Educational Paradigm of the SAE Program
Professor Azad M. Madni
Executive Director, SAE Program
Transdisciplinary Systems Engineering Education (TRASEE) is the educational paradigm underlying USC’s Systems Architecting and Engineering (SAE) Program. It is based on Transdisciplinary Systems Engineering: Exploiting Convergence in a Hyperconnected World, written by Professor Azad Madni, University Professor of Astronautical Engineering and Education, and Executive Director of the SAE Program. It addresses the needs of 21st century systems engineering workforce and the proclivities of 21st century learners. Its five transdisciplinary pillars are:
- 21st Century Mindset
- System Modeling with Partial Initial Information
- Storytelling as a Pedagogical Strategy
- Hands-On Learning with Digital Twins
- Dynamic and Actionable Assessment
21st Century Mindset: TRASEE exploits concepts from cognitive psychology, biology, social sciences, and economics to expand the frontiers of systems engineering thinking. Based on developing an innovation-oriented mindset for the 21st century workforce, it emphasizes the development of both interdisciplinary and leadership skills that balance opportunism and pragmatism when making decisions, especially in the face of uncertainty and ambiguity. It fosters the development of specific leadership qualities during systems engineering including the ability to envision and evaluate alternate futures before making decisions in the present, engaging in and learning from self-reflection, and resisting the tendency to become enamored with one’s own ideas. It offers strategies to counter such cognitive biases by, for example, explicitly addressing worst case scenarios.
System Modeling with Partial Information: TRASEE teaches how to model systems when only partial information is available at the outset. Using a combination of probabilistic modeling and AI/Machine Learning capability, this system modeling approach uses the former to reflect uncertainty in the knowledge of system state and status and uses the latter to employ new evidence to fill in gaps and update the system model with up-to-date information. This “closed loop” modeling capability is realized by exploiting the convergence of systems engineering and AI/ML. Importantly, this capability extends the system modeling approach beyond popular modeling languages such as SysML, currently used in Model Based Systems Engineering.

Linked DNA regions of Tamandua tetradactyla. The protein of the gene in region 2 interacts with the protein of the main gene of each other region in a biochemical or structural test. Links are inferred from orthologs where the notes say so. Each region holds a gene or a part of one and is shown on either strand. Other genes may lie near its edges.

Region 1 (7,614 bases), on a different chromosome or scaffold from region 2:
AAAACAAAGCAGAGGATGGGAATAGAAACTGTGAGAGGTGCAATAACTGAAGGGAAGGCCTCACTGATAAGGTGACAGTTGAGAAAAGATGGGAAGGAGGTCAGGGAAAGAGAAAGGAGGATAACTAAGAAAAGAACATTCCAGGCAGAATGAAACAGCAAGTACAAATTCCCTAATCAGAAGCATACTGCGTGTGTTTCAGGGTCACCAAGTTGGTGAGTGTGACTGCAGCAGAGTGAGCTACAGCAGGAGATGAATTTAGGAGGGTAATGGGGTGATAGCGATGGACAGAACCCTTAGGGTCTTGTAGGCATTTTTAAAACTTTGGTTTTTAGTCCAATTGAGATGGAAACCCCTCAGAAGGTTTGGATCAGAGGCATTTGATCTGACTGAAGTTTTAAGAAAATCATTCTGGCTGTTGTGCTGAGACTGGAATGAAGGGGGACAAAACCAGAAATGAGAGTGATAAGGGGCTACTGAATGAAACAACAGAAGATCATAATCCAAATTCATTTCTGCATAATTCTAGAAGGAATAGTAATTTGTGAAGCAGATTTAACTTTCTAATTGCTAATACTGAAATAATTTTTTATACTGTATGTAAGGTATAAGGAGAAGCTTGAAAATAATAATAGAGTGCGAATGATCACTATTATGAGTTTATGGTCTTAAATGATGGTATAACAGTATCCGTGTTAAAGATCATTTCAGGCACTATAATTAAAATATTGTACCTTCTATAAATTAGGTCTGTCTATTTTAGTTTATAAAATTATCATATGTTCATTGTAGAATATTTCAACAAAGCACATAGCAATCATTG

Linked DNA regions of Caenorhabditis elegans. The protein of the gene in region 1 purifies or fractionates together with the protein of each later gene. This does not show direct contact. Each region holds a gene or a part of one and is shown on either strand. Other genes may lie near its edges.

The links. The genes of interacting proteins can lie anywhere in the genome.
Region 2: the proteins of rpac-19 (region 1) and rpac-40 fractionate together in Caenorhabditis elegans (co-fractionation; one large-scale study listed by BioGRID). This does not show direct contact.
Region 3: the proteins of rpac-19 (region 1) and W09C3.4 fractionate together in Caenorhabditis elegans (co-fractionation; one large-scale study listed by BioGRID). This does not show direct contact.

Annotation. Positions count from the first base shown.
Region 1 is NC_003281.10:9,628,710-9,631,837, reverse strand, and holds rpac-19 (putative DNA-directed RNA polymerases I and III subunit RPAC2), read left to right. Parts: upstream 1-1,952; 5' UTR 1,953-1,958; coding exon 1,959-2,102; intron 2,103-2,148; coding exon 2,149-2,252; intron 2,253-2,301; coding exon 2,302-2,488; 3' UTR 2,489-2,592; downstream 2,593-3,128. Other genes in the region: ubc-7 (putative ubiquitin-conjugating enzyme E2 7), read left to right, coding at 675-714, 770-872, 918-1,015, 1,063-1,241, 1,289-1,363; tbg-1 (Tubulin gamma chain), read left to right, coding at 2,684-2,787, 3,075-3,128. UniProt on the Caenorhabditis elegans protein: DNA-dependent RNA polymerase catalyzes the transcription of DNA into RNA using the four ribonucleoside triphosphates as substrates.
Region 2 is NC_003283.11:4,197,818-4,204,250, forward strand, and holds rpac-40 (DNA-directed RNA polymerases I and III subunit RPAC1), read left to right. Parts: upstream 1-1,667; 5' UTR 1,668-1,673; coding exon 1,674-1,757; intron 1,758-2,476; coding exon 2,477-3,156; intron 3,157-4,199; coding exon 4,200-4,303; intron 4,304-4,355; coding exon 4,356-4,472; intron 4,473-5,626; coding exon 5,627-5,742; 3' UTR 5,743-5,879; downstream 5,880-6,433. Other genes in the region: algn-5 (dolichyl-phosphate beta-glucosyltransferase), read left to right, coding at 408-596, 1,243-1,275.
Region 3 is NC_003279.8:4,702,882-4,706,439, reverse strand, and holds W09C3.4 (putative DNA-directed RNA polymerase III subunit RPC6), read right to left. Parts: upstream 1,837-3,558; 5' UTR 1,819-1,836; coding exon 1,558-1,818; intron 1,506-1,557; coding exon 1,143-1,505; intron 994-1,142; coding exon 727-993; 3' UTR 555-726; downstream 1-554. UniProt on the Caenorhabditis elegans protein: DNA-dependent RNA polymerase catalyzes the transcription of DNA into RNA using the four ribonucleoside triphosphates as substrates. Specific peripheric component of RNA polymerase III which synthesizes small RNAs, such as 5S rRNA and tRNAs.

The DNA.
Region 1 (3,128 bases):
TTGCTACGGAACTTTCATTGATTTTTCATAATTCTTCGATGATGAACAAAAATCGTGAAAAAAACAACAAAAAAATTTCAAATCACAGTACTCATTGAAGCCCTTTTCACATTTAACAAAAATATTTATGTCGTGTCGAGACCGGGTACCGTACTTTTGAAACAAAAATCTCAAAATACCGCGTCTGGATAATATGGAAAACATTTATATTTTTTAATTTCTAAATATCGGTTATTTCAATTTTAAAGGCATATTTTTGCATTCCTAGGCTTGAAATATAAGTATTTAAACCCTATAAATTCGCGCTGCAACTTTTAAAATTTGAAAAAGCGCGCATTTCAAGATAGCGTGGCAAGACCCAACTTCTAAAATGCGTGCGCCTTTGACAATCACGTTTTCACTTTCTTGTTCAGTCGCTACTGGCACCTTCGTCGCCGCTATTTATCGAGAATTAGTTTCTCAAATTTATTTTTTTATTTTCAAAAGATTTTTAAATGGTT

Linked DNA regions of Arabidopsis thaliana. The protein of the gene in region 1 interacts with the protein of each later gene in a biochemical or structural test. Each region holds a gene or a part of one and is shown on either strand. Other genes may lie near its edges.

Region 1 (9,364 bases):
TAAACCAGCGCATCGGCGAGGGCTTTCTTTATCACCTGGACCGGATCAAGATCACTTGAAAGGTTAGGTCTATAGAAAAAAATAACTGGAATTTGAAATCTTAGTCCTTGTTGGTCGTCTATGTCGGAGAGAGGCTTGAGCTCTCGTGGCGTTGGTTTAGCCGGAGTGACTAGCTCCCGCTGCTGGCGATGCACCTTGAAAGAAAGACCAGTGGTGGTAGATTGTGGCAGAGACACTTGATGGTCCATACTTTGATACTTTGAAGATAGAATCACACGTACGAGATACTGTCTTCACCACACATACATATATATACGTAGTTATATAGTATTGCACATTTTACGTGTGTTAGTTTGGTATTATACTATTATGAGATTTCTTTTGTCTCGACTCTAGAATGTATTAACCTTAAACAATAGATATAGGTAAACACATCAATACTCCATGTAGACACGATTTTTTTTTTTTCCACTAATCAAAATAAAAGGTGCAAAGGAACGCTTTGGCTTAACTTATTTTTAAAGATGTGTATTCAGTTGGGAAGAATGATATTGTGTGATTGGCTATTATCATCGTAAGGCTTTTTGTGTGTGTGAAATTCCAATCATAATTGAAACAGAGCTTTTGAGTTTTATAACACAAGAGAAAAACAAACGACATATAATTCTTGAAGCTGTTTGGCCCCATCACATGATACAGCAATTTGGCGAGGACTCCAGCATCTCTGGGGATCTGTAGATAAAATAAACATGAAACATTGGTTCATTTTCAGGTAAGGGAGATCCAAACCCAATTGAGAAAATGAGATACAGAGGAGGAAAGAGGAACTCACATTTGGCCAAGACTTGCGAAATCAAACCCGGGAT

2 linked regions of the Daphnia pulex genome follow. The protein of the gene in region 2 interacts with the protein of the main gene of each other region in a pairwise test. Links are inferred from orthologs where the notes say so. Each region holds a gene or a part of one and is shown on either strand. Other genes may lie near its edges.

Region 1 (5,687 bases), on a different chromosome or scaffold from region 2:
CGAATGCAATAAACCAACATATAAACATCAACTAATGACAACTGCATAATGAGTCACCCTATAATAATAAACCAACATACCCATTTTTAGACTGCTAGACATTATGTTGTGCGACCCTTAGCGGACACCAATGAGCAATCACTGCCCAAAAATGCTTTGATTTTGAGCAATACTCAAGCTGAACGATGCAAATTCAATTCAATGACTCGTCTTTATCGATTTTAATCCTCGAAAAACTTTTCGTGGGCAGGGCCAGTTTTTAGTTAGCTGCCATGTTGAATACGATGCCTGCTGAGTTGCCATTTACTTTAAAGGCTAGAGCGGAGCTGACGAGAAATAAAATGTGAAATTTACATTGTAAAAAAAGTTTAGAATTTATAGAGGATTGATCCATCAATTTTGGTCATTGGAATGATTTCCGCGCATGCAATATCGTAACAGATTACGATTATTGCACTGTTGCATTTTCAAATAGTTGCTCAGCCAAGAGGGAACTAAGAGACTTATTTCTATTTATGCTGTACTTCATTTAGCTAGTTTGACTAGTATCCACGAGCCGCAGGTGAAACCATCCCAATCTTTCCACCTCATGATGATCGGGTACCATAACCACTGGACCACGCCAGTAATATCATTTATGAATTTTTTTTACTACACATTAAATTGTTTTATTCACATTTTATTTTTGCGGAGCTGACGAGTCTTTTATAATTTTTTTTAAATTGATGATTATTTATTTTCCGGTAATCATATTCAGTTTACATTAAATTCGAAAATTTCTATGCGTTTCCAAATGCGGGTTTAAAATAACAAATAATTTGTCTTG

Storytelling as a Pedagogical Strategy: TRASEE exploits storytelling concepts from the entertainment and cinematic arts as a teaching strategy. Through this approach, it transforms instructor-led lectures into interactive storytelling and role-playing exercises that foster learner engagement, material retention and transfer, and recall. Students are encouraged to envision and evaluate alternate futures as a means to inform and guide decision-making and action-taking in the present. It views stories as a means to not just educate but inspire and motivate learners. Stories in the form of vignettes (i.e., mini-scenarios) presented in the classroom provide context for discussion and question-answering thereby making the class interaction-rich and enjoyable. Wrapping stories around engineering concepts facilitates their recall because they are remembered in context. TRASEE combines storytelling with principles from the learning sciences: learning should be learner-centric; learning should build on prior knowledge; and learning should allow the learner to extrapolate the material learned to new problem situations. Students quickly learn that stories are an effective means for eliciting and sharing tacit knowledge and building and engaging communities of learners in shared practices, while exploring new practices through changes in assumptions and conditions in the stories. Tacit knowledge typically contains the compiled knowledge of experts which is difficult to elicit from experts but can be drawn out through storytelling and story exploration with different assumptions and conditions. Stories are also an effective enabler of interdisciplinary skills acquisition. They provide ample opportunities to acquire engineering leadership skills (e.g., decision-making with partial information). Stories are an effective means for capturing historical lessons and lessons learned and offer an effective vehicle for continuous improvement in engineering decision making. When “executed,” stories enable discovery of new knowledge as alternate futures are explored with different assumptions and conditions. In this sense, stories become effective “experience accelerators.” TRASEE also employs stories to convey abstract concepts such as “ethics,” “societal norms,” and “culture.” Ultimately, storytelling is an effective pedagogical strategy with self-reflective properties that encourage and enhance both critical thinking and systems thinking.